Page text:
Life would be so much easier if we had all the information we needed before we embarked on a new project, entered into a new relationship, made an important financial decision or even accepted that new job, don’t you think? But unfortunately, life just isn’t like that.
Instead, we start and stop new projects, often not seeing them through to fruition, fall in love with the person of our dreams only to discover a few months later that they were never looking for a commitment anyway (or so they say…), buy a new car and then breakdown just days after the warranty has expired or accept a great new job and learn too late that our new boss is somewhat of a narcissist! Does any of this sound familiar?
Ah, hindsight it’s such a wonderful thing! With the information we have now, we tell ourselves that we would never have made such poor decisions in the first place. Had we only known then what we know now, we would never have started. And so, with a wave of the hand, we release ourselves from the responsibility of completion, putting things right or pressing on.
I’ve found myself in all of these situations and many other potentially disastrous ones over the years and I’m sure I’m hardly unique in this way! My beautiful black Audi, a joy to drive and so good-looking, drew envious glances wherever we went. In fact, a few times passers-by asked if we would sell it to them! But that was in the days before it became the ‘naughty car’! I’m afraid that even after it started costing me money to repair (and lots of it), I couldn’t call it anything worse than ‘naughty’, since I was in love! But in the end, it was just no longer economical to keep and it had to go. It was a sad day indeed, but also a relief, especially for my bank balance!
But it can’t all be bad, can it?
Well no. Frankly I’m older and wiser now, and that really is the point of all the failures we encounter throughout our lives. For each failure we run into, there’s an opportunity to learn from the outcome, improve our understanding and future actions and thereby make the outcome we want far more likely to make an appearance. But do we always do this? In my experience, the answer is a resounding NO! I’ve lost count of the number of times I’ve repeated the same pointless, doomed-to-failure behaviour and somehow expected a different outcome. What was I thinking?
And then there’s the “great” advice we have to offer to our children, family and friends: based on our own fruitless experiences, we freely share the things that didn’t work assuming that they can learn from our mistakes, but of course, they can’t or won’t. The problem is that what’s a tough experience to one person is just an invitation for fun to another! And truthfully, if we are to advance as individuals, then we need to be prepared to take on those things that others may have failed at if they are part of our larger purpose.
So what is failure, really? In some ways it’s best seen as a rite of passage. It’s the price that must be paid for the opportunity to create the kind of life we want. There are very few of us born to a privileged life (whatever that is – it’s all perception, after all) and so we aspire to achieve or have the things that will make the difference to us. This is important because success only looks like success if it’s meaningful to us, and until we have achieved our definition of success, it will continue to look like failure – no matter what anyone else tells us.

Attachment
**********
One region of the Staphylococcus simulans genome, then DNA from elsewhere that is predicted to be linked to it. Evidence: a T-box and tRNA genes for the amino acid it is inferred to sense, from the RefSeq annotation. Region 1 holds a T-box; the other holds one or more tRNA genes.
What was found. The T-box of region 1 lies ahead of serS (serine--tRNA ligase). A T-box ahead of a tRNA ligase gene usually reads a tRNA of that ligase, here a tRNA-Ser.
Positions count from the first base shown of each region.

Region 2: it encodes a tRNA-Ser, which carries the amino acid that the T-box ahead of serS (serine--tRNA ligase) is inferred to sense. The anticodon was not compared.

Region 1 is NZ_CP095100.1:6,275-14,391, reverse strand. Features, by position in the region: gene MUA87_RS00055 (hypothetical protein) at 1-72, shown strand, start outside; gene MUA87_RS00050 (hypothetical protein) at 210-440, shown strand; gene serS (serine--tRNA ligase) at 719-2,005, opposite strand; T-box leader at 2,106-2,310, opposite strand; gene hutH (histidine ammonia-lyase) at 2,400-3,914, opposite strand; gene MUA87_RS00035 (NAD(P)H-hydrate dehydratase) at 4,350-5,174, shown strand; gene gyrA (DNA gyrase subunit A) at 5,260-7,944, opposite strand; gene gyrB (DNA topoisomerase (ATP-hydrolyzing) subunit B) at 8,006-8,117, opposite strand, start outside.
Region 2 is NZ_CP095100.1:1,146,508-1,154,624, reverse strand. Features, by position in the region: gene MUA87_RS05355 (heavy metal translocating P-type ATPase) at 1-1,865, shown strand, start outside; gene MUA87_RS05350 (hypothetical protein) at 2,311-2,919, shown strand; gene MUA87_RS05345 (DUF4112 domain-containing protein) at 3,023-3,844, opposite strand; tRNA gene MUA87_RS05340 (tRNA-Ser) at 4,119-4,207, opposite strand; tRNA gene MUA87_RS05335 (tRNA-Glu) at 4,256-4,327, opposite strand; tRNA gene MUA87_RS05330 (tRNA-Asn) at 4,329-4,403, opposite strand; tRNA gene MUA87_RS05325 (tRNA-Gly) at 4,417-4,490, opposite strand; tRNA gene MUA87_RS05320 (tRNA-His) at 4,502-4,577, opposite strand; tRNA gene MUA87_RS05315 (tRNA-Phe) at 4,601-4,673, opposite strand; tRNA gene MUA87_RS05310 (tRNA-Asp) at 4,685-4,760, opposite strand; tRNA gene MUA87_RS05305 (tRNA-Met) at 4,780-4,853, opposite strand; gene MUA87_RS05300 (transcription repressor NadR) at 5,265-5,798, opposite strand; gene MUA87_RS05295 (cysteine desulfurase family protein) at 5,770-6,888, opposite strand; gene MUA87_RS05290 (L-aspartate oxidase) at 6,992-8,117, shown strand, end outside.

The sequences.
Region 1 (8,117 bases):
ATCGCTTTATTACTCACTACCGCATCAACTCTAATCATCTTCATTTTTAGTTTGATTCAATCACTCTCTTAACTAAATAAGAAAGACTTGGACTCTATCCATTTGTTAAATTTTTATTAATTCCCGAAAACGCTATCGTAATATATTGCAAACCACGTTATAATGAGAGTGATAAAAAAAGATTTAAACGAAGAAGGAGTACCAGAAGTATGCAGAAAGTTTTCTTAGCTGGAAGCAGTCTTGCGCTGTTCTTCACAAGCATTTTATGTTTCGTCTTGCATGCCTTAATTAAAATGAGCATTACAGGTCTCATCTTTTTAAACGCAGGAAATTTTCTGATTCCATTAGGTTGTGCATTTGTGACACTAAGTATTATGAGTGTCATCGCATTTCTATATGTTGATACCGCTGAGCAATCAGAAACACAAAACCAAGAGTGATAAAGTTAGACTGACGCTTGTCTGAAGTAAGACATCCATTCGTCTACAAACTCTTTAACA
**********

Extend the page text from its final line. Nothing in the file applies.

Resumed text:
Unsurprisingly, there is an important learning point to be absorbed from these reflections. The obvious point is that we learn more as we go along, each failure feeding our knowledge until we can at last tweak ourselves into a successful position. But this is the end-point, the result, because when we start out, we don’t have this experience and knowledge and instead we have uncertainty, inexperience, doubt, vagueness, reservations and hesitations. And so we get to the crux of the matter. It’s not so much ‘If I knew then what I know now…’, but rather, ‘am I willing to take a chance on my plans given my lack of knowledge and the likelihood that the first attempt will fail?’
I’m here to encourage and cajole you to shout YES! Because now you already know more than you did then, because now you can make a start on your plans with relative certainty that you will probably make a few false starts, that you will probably make some poor choices and that you will probably need to back step a few paces now and then. But when you do these so-called negative things, you will in fact be improving your knowledge of the right things to do next time.
The road to success is messy and squally and at times, it’s downright discouraging, but it’s also uplifting, exciting and motivating. Making progress will make you feel like you’ve come alive as you awaken within yourself the possibilities which you have kept hidden or undeveloped.
So what is stopping you? It really is time to dip a toe into the water and to push yourself outside your usual boundaries. You are now pre-armed with the knowledge that not only is it ok to get things wrong the first (second, third, fourth…) time, but that you are actively encouraged to do so!
Now go get it!
Have you experienced a failure that turned out to be the best thing that could have happened to you? Life is full of these little idiosyncrasies, the little pointers that help sign-post the way if we’re only willing to see them. Please share your experiences as you never know when your experience might be someone else’s catalyst to action!
Photo: M 93